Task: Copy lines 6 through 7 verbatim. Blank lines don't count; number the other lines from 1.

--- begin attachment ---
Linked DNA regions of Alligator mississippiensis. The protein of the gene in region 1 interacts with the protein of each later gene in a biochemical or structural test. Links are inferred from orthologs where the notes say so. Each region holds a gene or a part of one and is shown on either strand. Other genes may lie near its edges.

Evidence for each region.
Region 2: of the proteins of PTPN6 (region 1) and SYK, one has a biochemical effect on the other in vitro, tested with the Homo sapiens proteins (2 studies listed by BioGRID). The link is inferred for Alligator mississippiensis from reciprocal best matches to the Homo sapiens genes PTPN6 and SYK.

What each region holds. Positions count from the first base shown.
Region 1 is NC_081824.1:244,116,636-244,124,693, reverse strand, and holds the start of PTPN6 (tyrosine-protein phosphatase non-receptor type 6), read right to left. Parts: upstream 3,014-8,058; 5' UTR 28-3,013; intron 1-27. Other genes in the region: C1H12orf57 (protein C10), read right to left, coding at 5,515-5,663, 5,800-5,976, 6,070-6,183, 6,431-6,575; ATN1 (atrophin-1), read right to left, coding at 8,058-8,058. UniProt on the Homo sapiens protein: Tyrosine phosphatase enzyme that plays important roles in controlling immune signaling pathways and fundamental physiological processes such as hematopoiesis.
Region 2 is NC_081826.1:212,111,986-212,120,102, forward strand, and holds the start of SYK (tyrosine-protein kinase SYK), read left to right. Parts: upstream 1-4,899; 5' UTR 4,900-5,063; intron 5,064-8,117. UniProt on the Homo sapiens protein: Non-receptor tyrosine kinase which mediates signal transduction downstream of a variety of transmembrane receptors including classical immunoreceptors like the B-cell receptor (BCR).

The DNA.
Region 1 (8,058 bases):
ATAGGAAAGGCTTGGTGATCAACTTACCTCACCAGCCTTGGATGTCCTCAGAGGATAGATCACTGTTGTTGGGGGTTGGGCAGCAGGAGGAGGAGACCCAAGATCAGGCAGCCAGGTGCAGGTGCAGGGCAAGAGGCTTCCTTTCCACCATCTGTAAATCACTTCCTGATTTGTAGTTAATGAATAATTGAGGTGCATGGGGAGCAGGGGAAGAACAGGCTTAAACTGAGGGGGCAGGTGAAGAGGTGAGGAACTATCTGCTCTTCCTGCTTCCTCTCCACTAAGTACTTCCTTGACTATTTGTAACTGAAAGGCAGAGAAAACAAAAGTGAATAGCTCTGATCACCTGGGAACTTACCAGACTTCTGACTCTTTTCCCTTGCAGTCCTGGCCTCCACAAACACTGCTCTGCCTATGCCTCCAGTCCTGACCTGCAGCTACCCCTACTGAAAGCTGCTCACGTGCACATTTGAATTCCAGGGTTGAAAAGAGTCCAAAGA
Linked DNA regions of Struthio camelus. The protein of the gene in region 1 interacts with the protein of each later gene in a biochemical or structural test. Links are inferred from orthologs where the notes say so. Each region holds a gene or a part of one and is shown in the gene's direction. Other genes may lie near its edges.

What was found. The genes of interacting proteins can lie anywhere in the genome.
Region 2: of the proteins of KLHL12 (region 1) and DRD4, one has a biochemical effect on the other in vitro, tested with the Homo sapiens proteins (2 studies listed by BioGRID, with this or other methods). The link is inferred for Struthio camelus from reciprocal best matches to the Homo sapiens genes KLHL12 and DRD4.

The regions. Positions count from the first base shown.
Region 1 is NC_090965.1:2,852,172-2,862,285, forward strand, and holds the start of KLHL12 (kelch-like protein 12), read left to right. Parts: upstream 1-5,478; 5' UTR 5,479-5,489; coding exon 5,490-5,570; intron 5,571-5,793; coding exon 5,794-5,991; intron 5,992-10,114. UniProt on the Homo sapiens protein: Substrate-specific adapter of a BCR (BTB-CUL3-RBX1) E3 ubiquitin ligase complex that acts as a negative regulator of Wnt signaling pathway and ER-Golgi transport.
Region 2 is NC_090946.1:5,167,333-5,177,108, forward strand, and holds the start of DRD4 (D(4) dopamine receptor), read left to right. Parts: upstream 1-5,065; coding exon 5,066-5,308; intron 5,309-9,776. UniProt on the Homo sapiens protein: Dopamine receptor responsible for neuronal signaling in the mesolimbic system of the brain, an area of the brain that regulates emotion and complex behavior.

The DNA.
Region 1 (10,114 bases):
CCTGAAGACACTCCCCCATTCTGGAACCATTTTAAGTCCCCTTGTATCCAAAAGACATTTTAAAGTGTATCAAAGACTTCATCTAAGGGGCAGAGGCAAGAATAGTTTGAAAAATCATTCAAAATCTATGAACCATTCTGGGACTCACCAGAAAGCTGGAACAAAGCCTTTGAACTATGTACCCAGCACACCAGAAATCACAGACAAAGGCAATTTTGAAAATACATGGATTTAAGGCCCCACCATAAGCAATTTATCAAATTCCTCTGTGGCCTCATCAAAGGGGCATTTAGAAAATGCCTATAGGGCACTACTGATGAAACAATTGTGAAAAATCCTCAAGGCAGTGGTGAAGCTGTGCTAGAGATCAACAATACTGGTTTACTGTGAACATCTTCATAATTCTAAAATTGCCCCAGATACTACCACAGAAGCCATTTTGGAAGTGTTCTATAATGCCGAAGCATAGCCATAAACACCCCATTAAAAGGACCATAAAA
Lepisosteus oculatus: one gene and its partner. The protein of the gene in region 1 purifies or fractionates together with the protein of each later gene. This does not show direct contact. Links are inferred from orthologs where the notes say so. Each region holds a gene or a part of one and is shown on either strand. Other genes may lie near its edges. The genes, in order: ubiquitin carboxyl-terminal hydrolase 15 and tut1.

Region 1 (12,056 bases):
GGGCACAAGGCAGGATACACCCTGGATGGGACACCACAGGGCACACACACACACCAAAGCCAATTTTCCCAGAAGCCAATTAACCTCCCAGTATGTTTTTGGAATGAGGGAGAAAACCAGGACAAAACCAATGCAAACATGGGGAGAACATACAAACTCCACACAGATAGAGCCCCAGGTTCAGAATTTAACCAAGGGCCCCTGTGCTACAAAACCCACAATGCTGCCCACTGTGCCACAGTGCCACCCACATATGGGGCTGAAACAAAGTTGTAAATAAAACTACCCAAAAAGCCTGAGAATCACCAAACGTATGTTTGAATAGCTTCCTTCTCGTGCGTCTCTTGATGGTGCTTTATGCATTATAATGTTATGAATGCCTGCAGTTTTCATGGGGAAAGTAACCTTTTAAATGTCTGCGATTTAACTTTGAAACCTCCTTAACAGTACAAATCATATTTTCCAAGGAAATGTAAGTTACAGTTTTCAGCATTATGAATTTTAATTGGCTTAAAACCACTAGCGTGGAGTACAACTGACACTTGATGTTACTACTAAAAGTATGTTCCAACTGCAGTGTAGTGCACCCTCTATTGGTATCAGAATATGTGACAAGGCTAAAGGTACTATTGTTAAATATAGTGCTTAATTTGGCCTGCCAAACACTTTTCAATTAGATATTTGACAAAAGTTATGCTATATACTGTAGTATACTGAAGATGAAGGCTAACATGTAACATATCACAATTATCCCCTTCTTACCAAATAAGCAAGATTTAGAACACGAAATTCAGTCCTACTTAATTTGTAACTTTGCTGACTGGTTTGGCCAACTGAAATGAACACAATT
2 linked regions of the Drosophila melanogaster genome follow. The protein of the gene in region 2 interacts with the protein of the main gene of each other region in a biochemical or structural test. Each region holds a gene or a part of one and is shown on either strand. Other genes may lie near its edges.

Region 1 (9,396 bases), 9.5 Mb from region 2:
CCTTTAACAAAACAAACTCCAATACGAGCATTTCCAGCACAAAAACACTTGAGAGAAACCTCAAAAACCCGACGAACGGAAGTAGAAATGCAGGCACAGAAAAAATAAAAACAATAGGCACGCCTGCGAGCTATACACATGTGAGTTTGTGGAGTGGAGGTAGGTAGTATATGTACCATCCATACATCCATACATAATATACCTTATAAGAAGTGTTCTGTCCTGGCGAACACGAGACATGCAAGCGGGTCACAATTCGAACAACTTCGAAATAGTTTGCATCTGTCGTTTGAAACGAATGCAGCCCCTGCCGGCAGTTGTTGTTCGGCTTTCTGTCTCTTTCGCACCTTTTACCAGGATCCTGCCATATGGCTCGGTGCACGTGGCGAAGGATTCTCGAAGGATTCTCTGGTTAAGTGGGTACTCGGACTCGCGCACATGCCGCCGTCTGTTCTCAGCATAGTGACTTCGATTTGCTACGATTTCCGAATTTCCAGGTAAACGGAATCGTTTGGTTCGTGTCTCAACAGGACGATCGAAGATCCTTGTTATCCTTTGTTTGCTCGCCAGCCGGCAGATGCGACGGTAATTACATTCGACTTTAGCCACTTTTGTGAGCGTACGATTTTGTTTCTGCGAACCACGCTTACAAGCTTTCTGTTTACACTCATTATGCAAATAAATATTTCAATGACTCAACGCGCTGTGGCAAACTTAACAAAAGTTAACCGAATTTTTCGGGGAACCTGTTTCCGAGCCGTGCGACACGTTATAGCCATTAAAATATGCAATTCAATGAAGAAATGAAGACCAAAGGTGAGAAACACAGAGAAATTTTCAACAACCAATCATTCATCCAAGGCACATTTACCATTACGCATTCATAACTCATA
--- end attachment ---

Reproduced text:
Region 2 is NC_081826.1:212,111,986-212,120,102, forward strand, and holds the start of SYK (tyrosine-protein kinase SYK), read left to right. Parts: upstream 1-4,899; 5' UTR 4,900-5,063; intron 5,064-8,117. UniProt on the Homo sapiens protein: Non-receptor tyrosine kinase which mediates signal transduction downstream of a variety of transmembrane receptors including classical immunoreceptors like the B-cell receptor (BCR).

The DNA.